Top tips to support young people learning about money
Friday, February 19, 2021
When we talk about financial education, it is surprising to hear that children as young as five start building attitudes and habits around money.
And yet in the UK, only 48 per cent of children and young people currently receive a meaningful financial education. That means more than half of the UK’s youth population is missing out on crucial financial life skills that they need for the future.
Coupled with the significant impact of Covid-19 on young people’s education and employment opportunities, it’s clear that we must support our teens wherever we can.
At MyPocketSkill, our vision is to create a financially empowered Gen Z. We do this by working closely with young people and connecting them with skills-building and money-earning opportunities.
We help young people learn about money and are experts in what works in the field of financial capability.
Having worked extensively with the Money Advice Service and the Money and Pensions Service to research the most effective ways to instill good financial habits in young people, here are some of the key tips we want to share:
- Learning (and earning) by doing
Research shows young people can develop key skills like self-reliance and financial responsibility through earning their own money. Whether this is by doing chores for pocket money or giving online homework help via the MyPocketSkill platform, learning and earning by doing means teens are more likely to retain information, understand the value of money and develop skills that prepare them for working life.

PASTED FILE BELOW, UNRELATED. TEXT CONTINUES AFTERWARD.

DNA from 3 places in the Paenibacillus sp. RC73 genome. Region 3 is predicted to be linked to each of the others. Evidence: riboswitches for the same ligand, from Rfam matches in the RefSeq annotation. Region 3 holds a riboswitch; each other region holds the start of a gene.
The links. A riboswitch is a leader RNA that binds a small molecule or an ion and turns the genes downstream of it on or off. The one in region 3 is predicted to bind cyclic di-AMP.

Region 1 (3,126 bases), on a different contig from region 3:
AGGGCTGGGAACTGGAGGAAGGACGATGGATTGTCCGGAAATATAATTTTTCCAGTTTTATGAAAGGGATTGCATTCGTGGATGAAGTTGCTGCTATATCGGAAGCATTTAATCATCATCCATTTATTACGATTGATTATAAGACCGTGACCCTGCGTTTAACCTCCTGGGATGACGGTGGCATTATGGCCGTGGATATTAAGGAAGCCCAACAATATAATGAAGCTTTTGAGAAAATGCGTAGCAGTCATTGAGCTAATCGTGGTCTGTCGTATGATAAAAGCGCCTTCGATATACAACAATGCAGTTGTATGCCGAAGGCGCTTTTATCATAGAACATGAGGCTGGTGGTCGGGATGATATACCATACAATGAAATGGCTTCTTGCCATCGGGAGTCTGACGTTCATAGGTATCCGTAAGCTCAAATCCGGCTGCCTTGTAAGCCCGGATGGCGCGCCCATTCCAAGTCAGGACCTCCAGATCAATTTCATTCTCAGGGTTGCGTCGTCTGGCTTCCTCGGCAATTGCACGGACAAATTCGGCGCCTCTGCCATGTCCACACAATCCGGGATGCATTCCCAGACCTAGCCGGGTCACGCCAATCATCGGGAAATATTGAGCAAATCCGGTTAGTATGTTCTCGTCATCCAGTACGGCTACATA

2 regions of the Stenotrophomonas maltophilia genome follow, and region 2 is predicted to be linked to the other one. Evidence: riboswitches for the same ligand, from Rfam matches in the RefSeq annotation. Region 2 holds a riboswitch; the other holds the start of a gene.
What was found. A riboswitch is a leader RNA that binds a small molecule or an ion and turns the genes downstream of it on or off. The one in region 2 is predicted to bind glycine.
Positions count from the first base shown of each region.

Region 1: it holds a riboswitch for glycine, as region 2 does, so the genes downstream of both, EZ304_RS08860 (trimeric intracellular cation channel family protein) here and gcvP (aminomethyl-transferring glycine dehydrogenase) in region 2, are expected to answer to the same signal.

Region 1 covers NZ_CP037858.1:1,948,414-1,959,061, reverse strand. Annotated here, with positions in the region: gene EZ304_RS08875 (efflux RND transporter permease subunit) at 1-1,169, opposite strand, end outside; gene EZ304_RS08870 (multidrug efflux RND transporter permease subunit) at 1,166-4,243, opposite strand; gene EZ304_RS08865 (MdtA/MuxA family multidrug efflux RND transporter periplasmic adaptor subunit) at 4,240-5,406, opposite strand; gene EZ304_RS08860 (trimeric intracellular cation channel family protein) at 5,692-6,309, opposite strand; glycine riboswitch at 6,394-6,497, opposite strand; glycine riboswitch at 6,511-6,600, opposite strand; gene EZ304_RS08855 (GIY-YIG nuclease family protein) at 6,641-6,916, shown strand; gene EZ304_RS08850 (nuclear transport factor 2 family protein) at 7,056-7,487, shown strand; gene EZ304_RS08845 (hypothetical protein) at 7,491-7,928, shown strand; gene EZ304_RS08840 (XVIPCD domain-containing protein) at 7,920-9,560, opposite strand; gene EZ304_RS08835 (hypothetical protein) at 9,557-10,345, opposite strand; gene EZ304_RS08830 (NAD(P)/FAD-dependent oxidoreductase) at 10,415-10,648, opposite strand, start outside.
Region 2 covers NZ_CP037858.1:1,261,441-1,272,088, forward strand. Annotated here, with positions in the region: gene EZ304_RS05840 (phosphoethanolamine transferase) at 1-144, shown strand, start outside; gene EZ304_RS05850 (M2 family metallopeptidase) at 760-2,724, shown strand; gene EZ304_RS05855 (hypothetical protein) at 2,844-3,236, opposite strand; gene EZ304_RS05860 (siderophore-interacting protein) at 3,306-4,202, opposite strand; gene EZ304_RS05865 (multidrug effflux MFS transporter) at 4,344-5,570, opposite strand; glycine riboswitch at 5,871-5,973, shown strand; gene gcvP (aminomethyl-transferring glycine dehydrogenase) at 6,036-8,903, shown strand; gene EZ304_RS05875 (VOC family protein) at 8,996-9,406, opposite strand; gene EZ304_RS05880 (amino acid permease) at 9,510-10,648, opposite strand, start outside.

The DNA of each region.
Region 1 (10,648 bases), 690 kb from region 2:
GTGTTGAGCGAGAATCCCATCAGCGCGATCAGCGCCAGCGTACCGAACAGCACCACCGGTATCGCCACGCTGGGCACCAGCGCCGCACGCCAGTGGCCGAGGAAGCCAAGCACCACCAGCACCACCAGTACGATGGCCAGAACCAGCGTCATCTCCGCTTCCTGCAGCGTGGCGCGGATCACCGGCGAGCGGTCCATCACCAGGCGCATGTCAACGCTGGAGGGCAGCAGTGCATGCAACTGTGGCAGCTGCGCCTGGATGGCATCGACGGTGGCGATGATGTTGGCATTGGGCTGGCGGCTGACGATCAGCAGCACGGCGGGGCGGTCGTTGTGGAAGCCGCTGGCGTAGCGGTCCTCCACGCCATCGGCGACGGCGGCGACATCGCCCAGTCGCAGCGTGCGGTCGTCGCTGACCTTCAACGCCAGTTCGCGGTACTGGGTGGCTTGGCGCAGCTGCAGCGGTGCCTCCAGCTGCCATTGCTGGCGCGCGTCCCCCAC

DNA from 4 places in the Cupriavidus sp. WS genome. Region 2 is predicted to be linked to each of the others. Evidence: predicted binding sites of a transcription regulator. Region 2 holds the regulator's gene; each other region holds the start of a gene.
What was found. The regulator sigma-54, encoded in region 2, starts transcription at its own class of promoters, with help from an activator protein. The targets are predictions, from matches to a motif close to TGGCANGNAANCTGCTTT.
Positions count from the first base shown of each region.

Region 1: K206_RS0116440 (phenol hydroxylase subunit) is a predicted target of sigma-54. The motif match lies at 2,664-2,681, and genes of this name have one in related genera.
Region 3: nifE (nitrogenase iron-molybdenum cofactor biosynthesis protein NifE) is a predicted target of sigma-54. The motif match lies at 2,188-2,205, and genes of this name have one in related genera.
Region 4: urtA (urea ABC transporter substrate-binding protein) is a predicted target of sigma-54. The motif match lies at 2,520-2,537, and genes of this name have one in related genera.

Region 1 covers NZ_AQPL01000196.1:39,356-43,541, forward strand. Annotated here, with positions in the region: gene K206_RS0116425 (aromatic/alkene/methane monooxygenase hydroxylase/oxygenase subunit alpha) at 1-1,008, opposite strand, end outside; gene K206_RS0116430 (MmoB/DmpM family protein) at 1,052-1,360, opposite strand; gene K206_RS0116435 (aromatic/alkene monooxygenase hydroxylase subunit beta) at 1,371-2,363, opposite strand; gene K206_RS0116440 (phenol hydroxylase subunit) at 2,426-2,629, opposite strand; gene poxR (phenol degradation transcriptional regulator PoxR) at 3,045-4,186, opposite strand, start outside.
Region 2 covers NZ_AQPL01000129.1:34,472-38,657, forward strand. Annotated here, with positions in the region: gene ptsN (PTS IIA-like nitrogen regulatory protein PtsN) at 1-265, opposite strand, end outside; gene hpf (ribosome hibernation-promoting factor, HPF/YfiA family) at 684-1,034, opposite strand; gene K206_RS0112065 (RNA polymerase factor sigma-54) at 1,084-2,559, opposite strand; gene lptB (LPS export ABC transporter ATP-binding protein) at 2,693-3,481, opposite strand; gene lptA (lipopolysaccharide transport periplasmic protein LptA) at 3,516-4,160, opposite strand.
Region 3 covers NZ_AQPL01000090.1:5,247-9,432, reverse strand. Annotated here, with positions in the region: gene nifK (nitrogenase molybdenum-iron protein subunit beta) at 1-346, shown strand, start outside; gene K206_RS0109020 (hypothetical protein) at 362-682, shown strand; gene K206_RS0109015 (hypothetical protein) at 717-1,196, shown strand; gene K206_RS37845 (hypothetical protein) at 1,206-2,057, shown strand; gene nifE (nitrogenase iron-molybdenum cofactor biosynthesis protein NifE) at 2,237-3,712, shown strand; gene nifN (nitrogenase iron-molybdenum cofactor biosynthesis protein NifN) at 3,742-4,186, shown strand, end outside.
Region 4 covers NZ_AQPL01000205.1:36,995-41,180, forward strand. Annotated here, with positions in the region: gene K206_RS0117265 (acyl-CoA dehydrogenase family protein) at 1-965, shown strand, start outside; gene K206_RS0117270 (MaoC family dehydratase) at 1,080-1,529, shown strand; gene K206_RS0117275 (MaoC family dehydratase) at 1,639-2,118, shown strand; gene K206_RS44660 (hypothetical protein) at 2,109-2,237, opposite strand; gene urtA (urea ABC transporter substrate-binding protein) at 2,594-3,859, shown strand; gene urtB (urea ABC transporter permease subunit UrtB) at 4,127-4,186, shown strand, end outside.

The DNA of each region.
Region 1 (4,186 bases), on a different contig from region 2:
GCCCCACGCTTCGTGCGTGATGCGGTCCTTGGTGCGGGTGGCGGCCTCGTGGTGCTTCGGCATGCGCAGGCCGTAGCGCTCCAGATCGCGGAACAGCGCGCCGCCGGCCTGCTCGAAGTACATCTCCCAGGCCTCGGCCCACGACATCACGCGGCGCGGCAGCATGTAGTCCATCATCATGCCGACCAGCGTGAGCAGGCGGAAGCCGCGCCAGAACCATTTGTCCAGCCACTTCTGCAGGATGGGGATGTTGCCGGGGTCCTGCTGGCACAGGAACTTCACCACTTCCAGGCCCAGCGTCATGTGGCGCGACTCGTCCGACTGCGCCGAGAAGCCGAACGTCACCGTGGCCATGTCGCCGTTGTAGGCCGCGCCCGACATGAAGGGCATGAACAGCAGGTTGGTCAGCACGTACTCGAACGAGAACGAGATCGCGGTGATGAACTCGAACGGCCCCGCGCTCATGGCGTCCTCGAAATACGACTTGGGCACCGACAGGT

- Set a savings goal
Encourage young people to set a savings goal. Getting them to think about the future and what they may need to save for is a good way to introduce learning about money from a young age. Saving towards an identified goal not only encourages effective financial planning but will mean they are much less likely to overspend. Whether they are saving for a new phone, a guitar or university fees, setting medium and long term savings goals can help guide positive financial decisions.
- The 50/30/20 Rule
Explain the 50/30/20 rule. This is a simple way to keep track of spending as a young person and an excellent habit for the future. Identify your needs - 50 per cent of your money should be spent on these. Identify your wants - 30 per cent can be spent on these. The remaining 20 per cent should be saved towards your savings goal or emergency fund.
These simple tips can instill long-lasting positive financial habits in young people and are even more crucial at a time when Covid-19 has meant job losses are hitting young people hardest. Research recently found that four per cent of 16 to 24-year olds are feeling more anxious about money than they were six months ago and that one in five (20 per cent) of those aged between 16 and 24 are struggling to pay their bills.
Zara Ransley is a co-founder of MyPocketSkill, an award-winning fintech start-up founded in 2017. Learn more about how to teach young people about money here and check out opportunities for tutoring at www.mypocketskill.com